Interdict; which book?

Always seems fastest to ask here: what are the effects on Dominion auras of the Pope placing England under the Interdict?

See RoP:TD p.76 box Interdiction.

Best check the specific Interdiction in your game against history first. Cheap books mix up a lot here.

EDIT: The interdiction of Pope Innocence III from Spring 1208 on is a real one. It lasted until Juli 1214.

unless of course you want a fictional interdict for dramatic purposes.
Also a lot of interdicts are only partially documented. There have been several cases where I have found where an interdict ended but not when it started, it seems to be (and this is my perspective and conjecture here) as if a new pope takes office and discovers that a place is under interdict and lifts it without having documentation as to when or why the interdict was placed in the first place- especially when it comes to Italian politics.

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It is about as likely, that a newly crowned king finds his kingdom at war without his court knowing why and since when.

Aside from the fact that being at war takes up a lot more effort and resources than putting someone under interdict, and a kingdom is a much smaller organization than the Catholic Church. In fact in the time in question the Church knew it was at war, Fredrick II had taken his armies to the threshold of Rime multiple times, and they were playing political games all over Europe involving interdicts and the threat of interdicts, and at the end of the 12th century the Pope Innocent II was declaring interdicts left and right.

Not quite. Putting a kingdom or realm under the interdiction came with a lot of ongoing tracking and negotiations from the side of the Holy See. Enemies of the ruler, his court and his party were to be supported politically, financially and by procuring military allies for them. Bishops in the realm under interdiction were put under a lot of pressure to abandon the realm's ruler. Bishops outside the realm were called up to persuade or pressure their colleagues within to side with the Pope. Any actions of the ruler under interdiction were tracked and responded to.

A real interdiction was not just a document to forget in some drawer of the papal chancellery: it was a tool in an encompassing action of the Holy See - its closest equivalent to waging a war on a realm within Christendom.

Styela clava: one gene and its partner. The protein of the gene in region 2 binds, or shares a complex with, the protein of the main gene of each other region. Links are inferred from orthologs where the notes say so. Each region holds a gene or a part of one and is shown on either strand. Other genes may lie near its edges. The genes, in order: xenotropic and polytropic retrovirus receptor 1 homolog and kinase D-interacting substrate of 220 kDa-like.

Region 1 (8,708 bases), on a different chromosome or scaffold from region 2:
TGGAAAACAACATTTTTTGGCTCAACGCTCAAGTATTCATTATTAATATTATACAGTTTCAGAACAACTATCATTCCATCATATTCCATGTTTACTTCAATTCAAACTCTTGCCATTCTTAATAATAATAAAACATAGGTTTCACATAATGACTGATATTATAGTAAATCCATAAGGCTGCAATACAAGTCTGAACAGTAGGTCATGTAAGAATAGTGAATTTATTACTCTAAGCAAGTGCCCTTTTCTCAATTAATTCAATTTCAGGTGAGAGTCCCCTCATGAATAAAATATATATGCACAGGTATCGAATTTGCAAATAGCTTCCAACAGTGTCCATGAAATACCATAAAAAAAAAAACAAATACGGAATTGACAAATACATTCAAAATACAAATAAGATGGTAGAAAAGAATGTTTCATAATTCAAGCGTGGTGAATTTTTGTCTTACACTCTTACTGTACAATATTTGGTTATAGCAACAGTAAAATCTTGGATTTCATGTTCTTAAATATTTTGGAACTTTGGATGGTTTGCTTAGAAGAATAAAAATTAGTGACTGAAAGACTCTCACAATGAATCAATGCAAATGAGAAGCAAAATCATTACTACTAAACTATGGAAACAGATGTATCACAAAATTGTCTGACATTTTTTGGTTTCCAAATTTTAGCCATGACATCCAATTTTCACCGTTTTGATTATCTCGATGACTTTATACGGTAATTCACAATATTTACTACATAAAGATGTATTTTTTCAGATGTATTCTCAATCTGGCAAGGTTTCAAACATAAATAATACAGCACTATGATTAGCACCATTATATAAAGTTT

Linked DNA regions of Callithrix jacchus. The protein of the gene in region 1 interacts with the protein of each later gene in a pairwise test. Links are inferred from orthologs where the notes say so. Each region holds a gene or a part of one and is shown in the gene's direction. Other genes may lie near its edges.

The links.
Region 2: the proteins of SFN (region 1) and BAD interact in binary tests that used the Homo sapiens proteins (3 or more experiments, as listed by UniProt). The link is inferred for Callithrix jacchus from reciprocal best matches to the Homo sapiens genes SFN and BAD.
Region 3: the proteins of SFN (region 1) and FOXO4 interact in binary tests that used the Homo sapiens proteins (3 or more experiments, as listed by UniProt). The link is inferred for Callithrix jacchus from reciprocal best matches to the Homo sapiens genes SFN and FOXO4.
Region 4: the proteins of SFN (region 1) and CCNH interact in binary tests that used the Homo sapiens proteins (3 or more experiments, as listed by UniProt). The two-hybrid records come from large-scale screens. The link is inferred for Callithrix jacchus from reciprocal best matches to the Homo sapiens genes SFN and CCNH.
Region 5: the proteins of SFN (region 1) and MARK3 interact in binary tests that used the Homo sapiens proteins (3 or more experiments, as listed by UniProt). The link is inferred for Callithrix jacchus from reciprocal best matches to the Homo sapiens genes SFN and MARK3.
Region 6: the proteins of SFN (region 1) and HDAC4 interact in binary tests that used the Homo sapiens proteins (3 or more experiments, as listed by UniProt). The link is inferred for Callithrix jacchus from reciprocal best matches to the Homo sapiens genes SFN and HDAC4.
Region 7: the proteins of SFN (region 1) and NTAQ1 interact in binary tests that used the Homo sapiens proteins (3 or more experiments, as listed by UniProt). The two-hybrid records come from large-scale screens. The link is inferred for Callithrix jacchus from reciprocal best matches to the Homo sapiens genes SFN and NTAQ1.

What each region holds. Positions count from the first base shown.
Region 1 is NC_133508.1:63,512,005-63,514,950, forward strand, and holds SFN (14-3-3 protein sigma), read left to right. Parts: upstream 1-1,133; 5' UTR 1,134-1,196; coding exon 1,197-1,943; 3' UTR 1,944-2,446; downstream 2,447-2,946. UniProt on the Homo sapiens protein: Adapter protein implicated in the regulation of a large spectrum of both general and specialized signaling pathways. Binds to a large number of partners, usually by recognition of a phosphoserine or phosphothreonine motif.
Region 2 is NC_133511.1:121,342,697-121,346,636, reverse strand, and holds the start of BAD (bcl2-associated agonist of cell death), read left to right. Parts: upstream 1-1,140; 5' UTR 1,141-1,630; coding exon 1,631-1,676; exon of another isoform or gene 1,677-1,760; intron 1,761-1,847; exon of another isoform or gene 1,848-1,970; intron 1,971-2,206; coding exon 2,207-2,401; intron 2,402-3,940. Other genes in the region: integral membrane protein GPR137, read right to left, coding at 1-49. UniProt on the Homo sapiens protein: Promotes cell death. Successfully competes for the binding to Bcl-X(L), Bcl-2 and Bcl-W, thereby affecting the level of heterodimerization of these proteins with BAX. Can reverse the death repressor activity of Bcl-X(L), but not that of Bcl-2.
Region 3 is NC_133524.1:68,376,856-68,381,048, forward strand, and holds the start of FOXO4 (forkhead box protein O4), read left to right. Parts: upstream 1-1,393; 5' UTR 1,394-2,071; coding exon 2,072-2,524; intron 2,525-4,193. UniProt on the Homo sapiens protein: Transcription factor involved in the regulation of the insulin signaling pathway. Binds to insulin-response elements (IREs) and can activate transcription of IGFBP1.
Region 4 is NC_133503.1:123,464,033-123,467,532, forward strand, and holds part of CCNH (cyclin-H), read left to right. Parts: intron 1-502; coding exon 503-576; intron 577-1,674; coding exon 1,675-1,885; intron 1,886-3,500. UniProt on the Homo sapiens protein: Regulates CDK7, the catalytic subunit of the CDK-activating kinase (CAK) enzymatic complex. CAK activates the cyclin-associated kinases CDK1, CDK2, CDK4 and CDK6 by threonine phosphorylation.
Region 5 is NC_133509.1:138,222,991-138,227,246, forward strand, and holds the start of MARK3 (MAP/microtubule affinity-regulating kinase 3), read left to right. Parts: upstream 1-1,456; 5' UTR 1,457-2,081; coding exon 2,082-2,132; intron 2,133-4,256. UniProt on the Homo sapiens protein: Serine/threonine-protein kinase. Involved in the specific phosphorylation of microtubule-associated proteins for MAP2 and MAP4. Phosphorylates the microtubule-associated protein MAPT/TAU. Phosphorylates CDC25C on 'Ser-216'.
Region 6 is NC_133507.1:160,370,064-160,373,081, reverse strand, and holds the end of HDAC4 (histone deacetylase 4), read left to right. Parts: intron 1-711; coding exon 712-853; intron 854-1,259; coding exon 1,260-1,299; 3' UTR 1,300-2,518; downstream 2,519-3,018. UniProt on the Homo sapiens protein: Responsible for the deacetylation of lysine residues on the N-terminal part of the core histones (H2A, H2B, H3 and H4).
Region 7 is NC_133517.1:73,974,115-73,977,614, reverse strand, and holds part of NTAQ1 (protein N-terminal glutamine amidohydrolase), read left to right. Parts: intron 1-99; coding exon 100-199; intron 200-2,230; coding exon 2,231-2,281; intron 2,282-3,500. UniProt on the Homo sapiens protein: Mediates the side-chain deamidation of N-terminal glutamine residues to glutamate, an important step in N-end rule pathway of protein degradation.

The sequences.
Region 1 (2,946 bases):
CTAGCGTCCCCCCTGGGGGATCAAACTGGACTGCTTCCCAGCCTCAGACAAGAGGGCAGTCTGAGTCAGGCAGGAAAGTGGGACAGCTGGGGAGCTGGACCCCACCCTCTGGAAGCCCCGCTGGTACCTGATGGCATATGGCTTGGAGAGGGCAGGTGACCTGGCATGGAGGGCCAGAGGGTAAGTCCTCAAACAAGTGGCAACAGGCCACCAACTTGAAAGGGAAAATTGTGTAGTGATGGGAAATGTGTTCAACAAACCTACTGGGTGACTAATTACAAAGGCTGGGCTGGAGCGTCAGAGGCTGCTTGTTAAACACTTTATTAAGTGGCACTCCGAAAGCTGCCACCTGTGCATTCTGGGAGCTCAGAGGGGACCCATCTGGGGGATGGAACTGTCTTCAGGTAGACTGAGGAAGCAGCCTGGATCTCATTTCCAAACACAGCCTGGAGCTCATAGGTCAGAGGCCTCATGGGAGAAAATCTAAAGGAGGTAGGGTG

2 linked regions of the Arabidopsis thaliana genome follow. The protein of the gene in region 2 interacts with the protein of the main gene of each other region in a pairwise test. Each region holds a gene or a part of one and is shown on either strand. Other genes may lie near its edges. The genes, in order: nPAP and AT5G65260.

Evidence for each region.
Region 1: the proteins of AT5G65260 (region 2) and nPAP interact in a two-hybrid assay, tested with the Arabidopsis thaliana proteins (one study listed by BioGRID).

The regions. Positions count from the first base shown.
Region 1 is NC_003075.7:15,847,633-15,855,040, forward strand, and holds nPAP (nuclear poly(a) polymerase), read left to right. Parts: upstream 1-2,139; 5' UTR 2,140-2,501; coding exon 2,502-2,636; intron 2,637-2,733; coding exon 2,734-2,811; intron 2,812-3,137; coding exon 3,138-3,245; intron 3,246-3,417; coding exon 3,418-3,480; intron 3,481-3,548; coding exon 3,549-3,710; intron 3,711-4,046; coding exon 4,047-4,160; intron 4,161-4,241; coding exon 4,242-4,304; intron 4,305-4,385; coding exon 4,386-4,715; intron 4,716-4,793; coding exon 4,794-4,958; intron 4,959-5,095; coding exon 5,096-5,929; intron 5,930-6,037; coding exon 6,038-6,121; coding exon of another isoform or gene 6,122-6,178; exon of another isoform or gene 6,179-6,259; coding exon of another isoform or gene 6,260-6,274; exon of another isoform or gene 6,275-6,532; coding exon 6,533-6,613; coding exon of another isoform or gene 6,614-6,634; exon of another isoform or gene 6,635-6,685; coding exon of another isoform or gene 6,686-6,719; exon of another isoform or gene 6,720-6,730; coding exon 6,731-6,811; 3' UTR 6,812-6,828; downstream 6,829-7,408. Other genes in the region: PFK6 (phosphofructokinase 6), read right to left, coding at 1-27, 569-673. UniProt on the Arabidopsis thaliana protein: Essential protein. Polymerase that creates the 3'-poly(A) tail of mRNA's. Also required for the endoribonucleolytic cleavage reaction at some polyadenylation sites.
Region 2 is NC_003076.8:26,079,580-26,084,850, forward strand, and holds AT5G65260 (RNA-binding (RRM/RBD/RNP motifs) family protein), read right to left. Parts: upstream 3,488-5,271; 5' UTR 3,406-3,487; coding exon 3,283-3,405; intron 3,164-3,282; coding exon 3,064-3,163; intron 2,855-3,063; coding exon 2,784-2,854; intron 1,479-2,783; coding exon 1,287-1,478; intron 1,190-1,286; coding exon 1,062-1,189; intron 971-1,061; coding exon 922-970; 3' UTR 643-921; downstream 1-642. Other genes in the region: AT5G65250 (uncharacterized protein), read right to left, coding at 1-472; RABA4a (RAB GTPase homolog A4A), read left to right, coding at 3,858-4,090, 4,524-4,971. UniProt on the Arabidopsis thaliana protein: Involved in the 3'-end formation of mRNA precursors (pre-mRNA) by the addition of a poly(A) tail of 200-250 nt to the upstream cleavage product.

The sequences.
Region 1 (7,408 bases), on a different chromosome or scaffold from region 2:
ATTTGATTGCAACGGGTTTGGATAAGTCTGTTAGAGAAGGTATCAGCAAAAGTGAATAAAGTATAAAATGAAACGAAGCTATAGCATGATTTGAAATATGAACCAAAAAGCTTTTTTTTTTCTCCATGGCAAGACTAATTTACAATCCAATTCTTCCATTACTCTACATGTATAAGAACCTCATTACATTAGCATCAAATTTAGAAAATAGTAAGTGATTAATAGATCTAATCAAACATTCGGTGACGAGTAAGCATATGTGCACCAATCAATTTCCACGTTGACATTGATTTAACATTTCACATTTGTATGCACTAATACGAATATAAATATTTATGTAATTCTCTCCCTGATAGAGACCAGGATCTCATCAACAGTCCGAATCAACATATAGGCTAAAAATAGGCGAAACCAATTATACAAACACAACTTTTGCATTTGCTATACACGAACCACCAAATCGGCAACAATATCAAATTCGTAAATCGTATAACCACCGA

Forgetting about an interdiction is like forgetting armies, abandoning allies, compromising political positions built over decades.

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Well, if we're comparing forgetting an interdict to forgetting a declaration of war...'_War

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:rofl: Really obscure!
A war perhaps declared to a group of islands by a Dutch admiral certainly not entitled to declare wars, who also did not fire a single shot to follow it up, because it was resolved by the British themselves before.
Stuff for an island legend and an Atlas Obscura entry.

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I have another funny piece of history here: the one village Republic of Cospaia.

It existed for about 386 years, because the partners of a land division treaty, the Republic of Florence and the Holy See, were oh so chivalrous after a blunder in describing its borders.

No local legends here: everything looks nicely documented. The bell the citizens of the little republic have cast for their belfry can still be seen. It sports the inscription: Perpetua et firma libertas.

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I would like to see some documentation about these levels of political maneuverings being part of the process of an interdict, especially given the way Innocent II proclaimed an interdict at the drop of the hat, to the point were in some regions he wouldn't have had any enemies of the ruler to support. Given what I have seen it sounds like a flight of fantasy to think the Church was that involved in every interdict.

Certainly the way it is described in Dictionary : INTERDICT | Catholic Culture The Catholic Culture dictionary suggests an interdict to be a single proclamation by the Holy See, not this whole involved thing you are describing.

from Interdict in the Thirteenth Century: A Question of Collective Guilt - Oxford Scholarship (